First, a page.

AUSTIN – Today, the Texas Public Policy Foundation highlighted the one-year anniversary of announcing its public education reform agenda and the progress that was made during the Texas Legislature’s 86th session. Five of the Foundation’s six agenda items were adopted in whole or in part and laid the groundwork for additional success during the next legislative session.

“A year ago this month, TPPF put forward six ambitious goals for Texas public education. And on each of those, progress has been made,” said TPPF Executive Director Kevin Roberts. “There’s more work to do, of course. But the foundations have been laid for real, measurable education reform.

“I’d like to especially thank State Rep. Dan Huberty of Humble and State Sen. Larry Taylor of Friendswood and who were invaluable in keeping efficiency audits in HB3, a transformative policy that will ensure taxpayers are protected. Without their leadership, these important reforms would have never made it to the finish line.  Now, precious dollars will go to effective programs that generate real results in the classroom.”

The Texas Legislature made progress on nearly every issue highlighted by the TPPF public education agenda:

Monitoring Reading and Math Outcomes: School boards will be required to monitor student progress on reading and math scores, a key component of House Bill 3.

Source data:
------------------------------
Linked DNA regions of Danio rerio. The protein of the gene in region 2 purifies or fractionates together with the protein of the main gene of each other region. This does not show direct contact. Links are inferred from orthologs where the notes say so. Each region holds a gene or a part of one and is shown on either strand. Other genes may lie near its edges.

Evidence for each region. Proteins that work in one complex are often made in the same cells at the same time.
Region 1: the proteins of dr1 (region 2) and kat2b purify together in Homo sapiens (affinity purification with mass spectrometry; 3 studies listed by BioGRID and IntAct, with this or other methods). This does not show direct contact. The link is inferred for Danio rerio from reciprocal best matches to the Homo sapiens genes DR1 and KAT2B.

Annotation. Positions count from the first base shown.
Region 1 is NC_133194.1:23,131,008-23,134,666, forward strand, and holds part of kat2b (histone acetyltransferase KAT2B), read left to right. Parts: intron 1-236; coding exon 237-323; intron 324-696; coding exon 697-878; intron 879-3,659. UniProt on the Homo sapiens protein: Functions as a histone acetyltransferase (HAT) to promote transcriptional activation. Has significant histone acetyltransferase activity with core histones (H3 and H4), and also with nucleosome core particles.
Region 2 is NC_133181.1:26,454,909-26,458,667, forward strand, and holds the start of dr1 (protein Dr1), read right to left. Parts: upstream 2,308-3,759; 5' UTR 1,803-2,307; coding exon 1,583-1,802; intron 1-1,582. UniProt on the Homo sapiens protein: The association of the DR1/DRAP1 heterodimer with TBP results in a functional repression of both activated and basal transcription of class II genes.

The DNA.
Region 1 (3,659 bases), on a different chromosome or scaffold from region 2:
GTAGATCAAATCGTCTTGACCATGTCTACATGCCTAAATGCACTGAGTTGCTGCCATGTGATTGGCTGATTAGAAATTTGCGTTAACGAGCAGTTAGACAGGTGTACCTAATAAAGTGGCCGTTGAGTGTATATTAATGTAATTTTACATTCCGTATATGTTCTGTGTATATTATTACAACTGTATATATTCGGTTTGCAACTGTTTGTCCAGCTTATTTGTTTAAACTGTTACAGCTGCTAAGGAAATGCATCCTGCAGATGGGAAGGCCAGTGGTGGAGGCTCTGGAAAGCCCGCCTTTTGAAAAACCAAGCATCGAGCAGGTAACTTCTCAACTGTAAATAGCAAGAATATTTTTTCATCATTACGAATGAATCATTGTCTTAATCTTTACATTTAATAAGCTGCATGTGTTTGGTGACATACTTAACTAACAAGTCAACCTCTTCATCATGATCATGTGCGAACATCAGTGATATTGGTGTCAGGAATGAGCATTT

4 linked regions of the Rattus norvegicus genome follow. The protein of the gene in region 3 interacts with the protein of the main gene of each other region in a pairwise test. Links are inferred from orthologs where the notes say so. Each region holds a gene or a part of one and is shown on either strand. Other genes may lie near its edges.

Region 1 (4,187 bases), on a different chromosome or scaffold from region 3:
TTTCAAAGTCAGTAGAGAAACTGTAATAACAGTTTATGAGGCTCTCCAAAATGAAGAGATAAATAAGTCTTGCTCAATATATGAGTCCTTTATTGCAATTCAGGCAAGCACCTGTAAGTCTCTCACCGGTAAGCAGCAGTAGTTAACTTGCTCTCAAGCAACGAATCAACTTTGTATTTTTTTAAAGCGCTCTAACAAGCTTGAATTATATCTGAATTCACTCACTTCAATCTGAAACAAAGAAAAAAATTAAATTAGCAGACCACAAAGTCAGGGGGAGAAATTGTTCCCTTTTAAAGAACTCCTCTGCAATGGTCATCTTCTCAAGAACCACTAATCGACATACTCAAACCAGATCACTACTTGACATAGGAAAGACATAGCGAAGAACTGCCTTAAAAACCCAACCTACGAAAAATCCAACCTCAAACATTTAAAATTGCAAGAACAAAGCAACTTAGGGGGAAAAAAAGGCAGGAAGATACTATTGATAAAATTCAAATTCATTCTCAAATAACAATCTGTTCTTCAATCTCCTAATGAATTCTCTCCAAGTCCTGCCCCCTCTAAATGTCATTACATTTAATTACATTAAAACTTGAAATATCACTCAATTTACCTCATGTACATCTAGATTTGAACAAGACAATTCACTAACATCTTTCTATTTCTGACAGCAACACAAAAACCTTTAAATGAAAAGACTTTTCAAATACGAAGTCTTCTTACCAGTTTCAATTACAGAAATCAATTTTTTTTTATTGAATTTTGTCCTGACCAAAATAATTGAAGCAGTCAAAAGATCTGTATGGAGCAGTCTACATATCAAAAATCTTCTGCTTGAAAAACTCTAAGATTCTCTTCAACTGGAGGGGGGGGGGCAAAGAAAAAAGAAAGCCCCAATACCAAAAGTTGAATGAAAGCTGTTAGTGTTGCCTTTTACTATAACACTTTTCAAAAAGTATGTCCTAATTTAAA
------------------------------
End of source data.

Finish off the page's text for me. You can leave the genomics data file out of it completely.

Incentive Pay: While local school districts still control spending, there’s now funding to allow and encourage pay for effective teachers, which has shown real results through efforts like the Teacher Excellence Initiative.

Improved Civics Education: House Bill 1244 increased a focus on civics education, meaning citizens will gain a clearer understanding of what makes the American experiment in self-governance unique in history.

Property Tax Reform: Though there’s much work to be done, local taxpayers are now shielded from the incessant skyrocketing of school property tax rates. House Bill 3 limits future school tax hikes to 2.5 percent.

Efficiency Audits for Districts: To demonstrate the need for more resources, school districts will have to complete efficiency audits that show they are making the best use of the money they already receive.

“We’re making real progress on education reform,” Roberts added. “With the solid foundations laid in the 86th Legislature, efforts will be even more effective in the 87th. And Texas schoolkids will reap the benefits.”